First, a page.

Home > Normal People(8)

Normal People(8)
Author: Sally Rooney

The other night Marianne told him that she thought he’d turned out well as a person. She said he was nice, and that everyone liked him. He found himself thinking about that a lot. It was a pleasant thing to have in his thoughts. You’re a nice person and everyone likes you. To test himself he would try not thinking about it for a bit, and then go back and think about it again to see if it still made him feel good, and it did. For some reason he wished he could tell Lorraine what she’d said. He felt it would reassure her somehow, but about what? That her only son was not a worthless person after all? That she hadn’t wasted her life?

And I hear you’re off to Trinity College, his grandmother says.

Yeah, if I get the points.

What put Trinity into your head?

He shrugs. She laughs, but it’s like a scoffing laugh. Oh, good enough for you, she says. What are you going to study?

Connell resists the impulse to take his phone from his pocket and check the time. English, he says. His aunts and uncles are all very impressed with his decision to put Trinity as his first choice, which embarrasses him. He’ll qualify for the full maintenance grant if he does get in, but even at that he’ll have to work full-time over the summer and at least part-time during term. Lorraine says she doesn’t want him having to work too much through college, she wants him to focus on his degree. That makes him feel bad, because it’s not like English is a real degree you can get a job out of, it’s just a joke, and then he thinks he probably should have applied for Law after all.

Lorraine comes back into the ward now. Her shoes make a flat, clapping noise on the tiles. She starts to talk to his grandmother about the consultant who’s on leave and about Dr O’Malley and the X-ray. She relays all this information very carefully, writing down the most important things on a piece of notepaper. Finally, after his grandmother kisses his face, they leave the ward. He disinfects his hands in the corridor while Lorraine waits. Then they go down the stairs and out of the hospital, into the bright, clammy sunshine.


After the fundraiser the other night, Marianne told him this thing about her family. He didn’t know what to say. He started telling her that he loved her. It just happened, like drawing your hand back when you touch something hot. She was crying and everything, and he just said it without thinking. Was it true? He didn’t know enough to know that. At first he thought it must have been true, since he said it, and why would he lie? But then he remembered he does lie sometimes, without planning to or knowing why. It wasn’t the first time he’d had the urge to tell Marianne that he loved her, whether or not it was true, but it was the first time he’d given in and said it. He noticed how long it took her to say anything in response, and how her pause had bothered him, as if she might not say it back, and when she did say it he felt better, but maybe that meant nothing. Connell wished he knew how other people conducted their private lives, so that he could copy from example.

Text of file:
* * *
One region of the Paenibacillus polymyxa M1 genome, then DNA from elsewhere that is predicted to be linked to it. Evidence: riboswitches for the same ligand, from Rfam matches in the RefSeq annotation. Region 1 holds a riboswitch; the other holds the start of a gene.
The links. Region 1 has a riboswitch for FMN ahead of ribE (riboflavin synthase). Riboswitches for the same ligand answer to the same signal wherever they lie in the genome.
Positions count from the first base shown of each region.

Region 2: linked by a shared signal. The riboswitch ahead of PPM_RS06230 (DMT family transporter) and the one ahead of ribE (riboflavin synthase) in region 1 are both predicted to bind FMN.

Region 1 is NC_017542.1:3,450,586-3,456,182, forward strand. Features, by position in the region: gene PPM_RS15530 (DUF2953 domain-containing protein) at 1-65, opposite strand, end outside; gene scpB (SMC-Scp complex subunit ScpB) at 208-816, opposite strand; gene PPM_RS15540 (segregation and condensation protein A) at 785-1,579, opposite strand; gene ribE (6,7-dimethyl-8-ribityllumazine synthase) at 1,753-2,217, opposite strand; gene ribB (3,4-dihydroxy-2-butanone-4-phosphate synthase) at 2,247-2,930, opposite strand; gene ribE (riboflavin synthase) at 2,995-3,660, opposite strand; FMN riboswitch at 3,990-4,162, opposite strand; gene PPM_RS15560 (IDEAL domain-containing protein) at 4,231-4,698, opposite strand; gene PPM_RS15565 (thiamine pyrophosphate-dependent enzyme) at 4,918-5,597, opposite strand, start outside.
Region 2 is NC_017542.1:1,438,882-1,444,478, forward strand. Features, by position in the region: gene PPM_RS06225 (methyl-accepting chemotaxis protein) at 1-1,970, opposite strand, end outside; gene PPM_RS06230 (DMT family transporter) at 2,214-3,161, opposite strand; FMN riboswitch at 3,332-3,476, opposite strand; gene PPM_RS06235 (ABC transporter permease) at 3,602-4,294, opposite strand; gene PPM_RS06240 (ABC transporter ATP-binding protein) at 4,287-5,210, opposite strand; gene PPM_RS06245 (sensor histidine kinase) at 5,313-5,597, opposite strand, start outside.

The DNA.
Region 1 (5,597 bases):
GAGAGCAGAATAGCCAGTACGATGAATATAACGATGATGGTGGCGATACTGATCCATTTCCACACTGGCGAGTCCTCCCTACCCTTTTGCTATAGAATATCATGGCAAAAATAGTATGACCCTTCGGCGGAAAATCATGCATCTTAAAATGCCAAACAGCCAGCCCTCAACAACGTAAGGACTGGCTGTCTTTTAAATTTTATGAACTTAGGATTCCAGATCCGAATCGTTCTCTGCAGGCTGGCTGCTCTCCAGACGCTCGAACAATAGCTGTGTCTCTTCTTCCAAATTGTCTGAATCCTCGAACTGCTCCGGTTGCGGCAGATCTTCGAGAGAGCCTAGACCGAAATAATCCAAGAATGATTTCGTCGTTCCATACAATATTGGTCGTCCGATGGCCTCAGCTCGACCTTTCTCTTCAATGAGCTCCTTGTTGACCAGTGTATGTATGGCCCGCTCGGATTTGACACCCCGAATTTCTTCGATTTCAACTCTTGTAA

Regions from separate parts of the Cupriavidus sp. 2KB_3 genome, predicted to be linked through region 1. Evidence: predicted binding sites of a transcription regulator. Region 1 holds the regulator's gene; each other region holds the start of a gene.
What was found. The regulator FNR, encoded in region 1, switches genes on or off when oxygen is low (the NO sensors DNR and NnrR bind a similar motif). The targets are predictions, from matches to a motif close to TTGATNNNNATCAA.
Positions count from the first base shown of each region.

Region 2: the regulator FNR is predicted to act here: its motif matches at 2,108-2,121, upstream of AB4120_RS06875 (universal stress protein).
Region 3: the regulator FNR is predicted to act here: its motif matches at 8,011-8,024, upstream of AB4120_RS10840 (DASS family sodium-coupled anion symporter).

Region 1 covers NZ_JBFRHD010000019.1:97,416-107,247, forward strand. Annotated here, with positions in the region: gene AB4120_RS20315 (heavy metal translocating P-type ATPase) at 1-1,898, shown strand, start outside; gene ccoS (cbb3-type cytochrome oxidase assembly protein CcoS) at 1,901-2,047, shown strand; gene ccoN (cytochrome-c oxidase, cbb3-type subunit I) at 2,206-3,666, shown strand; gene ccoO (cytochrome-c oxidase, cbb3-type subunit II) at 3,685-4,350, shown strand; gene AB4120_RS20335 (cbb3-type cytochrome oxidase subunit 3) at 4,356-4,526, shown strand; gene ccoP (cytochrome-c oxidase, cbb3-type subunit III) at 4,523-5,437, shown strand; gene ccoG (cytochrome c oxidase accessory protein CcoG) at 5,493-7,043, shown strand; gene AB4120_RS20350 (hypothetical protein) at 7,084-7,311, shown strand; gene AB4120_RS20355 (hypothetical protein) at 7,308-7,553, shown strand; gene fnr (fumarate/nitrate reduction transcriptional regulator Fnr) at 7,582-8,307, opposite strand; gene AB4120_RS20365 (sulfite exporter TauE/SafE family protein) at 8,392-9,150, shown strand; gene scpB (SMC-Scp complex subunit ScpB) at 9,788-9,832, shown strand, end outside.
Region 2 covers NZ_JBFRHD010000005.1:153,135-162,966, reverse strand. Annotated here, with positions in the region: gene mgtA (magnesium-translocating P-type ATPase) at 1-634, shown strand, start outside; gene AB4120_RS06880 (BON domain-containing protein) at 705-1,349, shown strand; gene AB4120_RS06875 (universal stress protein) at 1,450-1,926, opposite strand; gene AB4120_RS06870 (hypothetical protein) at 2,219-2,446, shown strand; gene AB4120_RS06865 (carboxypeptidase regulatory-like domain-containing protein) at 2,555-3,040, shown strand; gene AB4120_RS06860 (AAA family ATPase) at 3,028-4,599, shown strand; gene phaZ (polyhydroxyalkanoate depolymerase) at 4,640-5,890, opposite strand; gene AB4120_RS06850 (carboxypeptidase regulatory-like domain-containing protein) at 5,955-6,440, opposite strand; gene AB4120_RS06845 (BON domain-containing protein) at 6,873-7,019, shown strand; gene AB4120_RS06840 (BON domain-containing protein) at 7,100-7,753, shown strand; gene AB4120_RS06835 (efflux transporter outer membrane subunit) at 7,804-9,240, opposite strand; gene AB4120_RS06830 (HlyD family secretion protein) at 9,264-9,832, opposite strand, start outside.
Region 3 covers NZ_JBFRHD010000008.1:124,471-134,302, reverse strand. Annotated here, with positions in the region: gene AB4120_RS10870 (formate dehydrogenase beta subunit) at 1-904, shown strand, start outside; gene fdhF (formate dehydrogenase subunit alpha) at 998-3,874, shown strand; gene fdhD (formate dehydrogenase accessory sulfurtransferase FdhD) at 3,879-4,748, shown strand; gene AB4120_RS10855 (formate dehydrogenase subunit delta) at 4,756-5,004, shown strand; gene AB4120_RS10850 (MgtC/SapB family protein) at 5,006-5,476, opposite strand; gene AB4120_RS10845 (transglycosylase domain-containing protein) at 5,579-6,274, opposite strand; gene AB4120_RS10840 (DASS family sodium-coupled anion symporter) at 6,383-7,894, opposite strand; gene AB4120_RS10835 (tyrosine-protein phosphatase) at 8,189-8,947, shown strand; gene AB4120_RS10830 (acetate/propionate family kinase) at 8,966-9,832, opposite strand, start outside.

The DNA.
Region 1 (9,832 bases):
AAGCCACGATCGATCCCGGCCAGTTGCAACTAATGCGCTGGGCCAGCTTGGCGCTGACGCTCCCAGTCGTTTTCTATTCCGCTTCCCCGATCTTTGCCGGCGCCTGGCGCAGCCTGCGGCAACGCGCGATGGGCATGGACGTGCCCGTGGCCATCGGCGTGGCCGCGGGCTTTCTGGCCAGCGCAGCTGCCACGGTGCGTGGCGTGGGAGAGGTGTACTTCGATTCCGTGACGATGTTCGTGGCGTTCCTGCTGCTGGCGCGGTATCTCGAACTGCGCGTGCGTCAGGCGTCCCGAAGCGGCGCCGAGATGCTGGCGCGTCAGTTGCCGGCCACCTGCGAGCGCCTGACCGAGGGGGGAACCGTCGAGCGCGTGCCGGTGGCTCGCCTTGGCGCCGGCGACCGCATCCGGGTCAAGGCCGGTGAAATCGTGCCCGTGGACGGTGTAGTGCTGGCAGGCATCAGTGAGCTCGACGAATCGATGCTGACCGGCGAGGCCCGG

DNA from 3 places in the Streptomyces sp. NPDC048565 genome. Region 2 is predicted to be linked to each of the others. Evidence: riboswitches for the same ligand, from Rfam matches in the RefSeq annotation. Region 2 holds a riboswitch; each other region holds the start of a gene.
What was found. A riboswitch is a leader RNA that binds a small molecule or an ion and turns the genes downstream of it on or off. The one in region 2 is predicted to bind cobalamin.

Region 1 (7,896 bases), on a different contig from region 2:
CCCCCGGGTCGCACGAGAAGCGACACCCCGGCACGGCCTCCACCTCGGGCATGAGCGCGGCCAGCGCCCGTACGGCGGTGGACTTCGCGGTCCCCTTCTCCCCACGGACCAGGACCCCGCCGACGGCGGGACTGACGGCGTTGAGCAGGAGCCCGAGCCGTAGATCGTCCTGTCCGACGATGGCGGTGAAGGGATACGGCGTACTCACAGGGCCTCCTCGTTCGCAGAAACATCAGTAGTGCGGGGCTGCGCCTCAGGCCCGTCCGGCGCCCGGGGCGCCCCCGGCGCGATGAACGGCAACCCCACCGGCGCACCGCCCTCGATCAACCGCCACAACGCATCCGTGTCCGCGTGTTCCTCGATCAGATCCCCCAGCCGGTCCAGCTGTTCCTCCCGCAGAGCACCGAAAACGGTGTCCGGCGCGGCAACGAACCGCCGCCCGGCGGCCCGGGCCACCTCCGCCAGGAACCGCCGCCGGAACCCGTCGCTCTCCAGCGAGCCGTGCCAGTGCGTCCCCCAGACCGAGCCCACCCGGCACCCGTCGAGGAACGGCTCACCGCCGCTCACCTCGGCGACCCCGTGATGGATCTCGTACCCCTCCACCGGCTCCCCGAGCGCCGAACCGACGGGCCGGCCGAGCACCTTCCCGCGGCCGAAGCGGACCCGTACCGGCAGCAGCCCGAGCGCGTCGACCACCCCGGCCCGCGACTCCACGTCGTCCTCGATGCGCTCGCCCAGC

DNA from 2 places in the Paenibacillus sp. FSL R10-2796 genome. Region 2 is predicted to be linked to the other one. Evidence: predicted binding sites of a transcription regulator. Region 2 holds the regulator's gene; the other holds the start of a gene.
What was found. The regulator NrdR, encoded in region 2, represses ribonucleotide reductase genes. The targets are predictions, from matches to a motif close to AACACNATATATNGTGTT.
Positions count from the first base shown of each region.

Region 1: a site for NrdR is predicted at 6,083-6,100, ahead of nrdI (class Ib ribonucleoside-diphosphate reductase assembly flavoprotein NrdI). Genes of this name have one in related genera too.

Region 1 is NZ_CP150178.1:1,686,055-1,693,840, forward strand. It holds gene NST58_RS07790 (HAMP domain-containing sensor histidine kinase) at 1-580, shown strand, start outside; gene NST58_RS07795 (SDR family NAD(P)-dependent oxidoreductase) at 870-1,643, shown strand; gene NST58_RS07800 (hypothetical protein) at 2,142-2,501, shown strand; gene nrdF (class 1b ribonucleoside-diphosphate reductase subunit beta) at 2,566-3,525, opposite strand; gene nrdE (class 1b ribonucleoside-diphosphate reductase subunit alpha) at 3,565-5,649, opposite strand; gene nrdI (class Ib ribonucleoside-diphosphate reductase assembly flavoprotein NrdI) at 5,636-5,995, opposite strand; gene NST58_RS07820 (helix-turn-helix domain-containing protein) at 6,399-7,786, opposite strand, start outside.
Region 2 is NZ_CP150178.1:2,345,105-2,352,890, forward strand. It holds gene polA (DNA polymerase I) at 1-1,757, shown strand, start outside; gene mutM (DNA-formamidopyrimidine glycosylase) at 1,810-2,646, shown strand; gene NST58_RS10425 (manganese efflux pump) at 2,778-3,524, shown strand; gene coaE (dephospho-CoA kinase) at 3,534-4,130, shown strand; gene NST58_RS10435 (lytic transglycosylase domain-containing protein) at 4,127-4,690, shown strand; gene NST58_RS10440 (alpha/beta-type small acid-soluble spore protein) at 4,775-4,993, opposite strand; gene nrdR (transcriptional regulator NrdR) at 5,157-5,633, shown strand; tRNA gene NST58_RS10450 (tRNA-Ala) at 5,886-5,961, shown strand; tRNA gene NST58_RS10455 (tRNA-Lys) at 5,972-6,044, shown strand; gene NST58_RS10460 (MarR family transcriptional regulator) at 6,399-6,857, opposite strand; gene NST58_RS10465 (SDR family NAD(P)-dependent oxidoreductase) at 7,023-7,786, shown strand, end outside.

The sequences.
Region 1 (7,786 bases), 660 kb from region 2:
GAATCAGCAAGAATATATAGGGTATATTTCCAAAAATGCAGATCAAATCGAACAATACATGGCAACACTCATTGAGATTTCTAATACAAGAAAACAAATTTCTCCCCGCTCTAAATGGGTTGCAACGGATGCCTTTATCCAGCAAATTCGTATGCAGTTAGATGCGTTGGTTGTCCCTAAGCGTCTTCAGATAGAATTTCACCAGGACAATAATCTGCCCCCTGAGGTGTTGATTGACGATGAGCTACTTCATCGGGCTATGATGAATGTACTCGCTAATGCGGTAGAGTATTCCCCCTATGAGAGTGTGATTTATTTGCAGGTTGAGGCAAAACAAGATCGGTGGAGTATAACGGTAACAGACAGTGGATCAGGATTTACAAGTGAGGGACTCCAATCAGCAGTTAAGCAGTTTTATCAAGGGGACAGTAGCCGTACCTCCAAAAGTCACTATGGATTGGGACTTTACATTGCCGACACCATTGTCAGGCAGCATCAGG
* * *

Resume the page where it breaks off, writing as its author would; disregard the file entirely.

The next morning they woke up to the sound of Lorraine’s keys in the door. It was bright outside, his mouth was dry, and Marianne was sitting up and pulling her clothes on. All she said was: Sorry, I’m sorry. They must have fallen asleep without meaning to. He had been planning to drop her home the night before. She put her shoes on and he got dressed too. Lorraine was standing in the hallway with two plastic bags of groceries when they reached the stairs. Marianne was wearing her dress from the night before, the black one with the straps.

Hello, sweetheart, said Lorraine.

Marianne’s face looked bright like a light bulb. Sorry to intrude, she said.

Connell didn’t touch her or speak to her. His chest hurt. She walked out the front door saying: Bye, sorry, thanks, sorry again. She shut the door behind her before he was even down the stairs.

Lorraine pressed her lips together like she was trying not to laugh. You can help me with the groceries, she said. She handed him one of the bags. He followed her into the kitchen and put the bag down on the table without looking at it. Rubbing his neck, he watched her unwrapping and putting away the items.

What’s so funny? he said.

There’s no need for her to run off like that just because I’m home, said Lorraine. I’m only delighted to see her, you know I’m very fond of Marianne.

He watched his mother fold away the reusable plastic bag.

Did you think I didn’t know? she said.

He closed his eyes for a few seconds and then opened them again. He shrugged.

Well, I knew someone was coming over here in the afternoons, said Lorraine. And I do work in her house, you know.